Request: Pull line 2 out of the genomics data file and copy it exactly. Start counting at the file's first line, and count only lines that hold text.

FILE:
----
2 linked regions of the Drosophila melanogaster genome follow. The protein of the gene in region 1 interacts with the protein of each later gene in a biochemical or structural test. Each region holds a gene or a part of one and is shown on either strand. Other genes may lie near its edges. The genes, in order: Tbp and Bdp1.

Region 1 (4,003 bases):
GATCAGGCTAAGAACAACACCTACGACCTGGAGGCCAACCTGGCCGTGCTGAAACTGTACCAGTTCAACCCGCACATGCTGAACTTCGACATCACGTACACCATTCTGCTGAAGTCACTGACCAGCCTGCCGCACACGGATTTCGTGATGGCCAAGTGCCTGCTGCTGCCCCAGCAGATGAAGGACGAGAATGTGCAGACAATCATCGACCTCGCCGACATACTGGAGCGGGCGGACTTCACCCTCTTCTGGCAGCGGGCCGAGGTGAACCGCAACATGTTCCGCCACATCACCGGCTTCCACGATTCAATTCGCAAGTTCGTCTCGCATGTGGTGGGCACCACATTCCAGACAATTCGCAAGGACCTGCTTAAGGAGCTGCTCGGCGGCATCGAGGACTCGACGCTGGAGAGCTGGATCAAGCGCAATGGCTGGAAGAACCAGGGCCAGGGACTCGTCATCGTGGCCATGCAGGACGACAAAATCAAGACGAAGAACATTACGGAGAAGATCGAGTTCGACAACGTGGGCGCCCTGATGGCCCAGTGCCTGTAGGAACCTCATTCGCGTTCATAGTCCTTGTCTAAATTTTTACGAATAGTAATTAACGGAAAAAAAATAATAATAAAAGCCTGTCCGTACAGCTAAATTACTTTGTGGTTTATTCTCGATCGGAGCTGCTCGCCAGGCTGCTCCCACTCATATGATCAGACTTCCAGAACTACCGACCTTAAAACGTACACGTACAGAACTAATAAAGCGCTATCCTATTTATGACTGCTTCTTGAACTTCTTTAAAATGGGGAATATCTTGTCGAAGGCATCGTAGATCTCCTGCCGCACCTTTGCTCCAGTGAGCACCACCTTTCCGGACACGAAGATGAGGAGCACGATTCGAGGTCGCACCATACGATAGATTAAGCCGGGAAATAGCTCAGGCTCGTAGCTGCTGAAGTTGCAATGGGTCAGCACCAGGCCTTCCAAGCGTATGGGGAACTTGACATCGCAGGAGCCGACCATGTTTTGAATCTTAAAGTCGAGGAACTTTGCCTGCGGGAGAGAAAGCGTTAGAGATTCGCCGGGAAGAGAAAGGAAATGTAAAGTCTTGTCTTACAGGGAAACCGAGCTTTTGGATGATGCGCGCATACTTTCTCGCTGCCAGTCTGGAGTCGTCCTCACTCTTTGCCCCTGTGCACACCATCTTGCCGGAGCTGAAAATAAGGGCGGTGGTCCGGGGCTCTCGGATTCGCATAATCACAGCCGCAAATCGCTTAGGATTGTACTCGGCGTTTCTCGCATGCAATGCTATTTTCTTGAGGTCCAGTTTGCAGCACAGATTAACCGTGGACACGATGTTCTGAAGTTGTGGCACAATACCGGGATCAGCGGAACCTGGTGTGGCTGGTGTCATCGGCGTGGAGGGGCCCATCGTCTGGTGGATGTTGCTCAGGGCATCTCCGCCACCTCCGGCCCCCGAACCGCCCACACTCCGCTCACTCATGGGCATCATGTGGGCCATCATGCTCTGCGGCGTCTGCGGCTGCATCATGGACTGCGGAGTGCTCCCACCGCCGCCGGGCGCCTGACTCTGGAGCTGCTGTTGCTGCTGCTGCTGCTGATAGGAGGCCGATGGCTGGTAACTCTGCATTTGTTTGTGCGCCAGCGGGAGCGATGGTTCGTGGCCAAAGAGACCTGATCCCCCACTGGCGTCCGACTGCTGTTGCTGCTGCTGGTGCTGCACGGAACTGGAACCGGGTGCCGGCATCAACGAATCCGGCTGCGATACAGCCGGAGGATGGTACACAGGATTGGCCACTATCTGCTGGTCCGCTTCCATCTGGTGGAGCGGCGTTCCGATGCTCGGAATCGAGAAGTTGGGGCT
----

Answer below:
Region 1 (4,003 bases):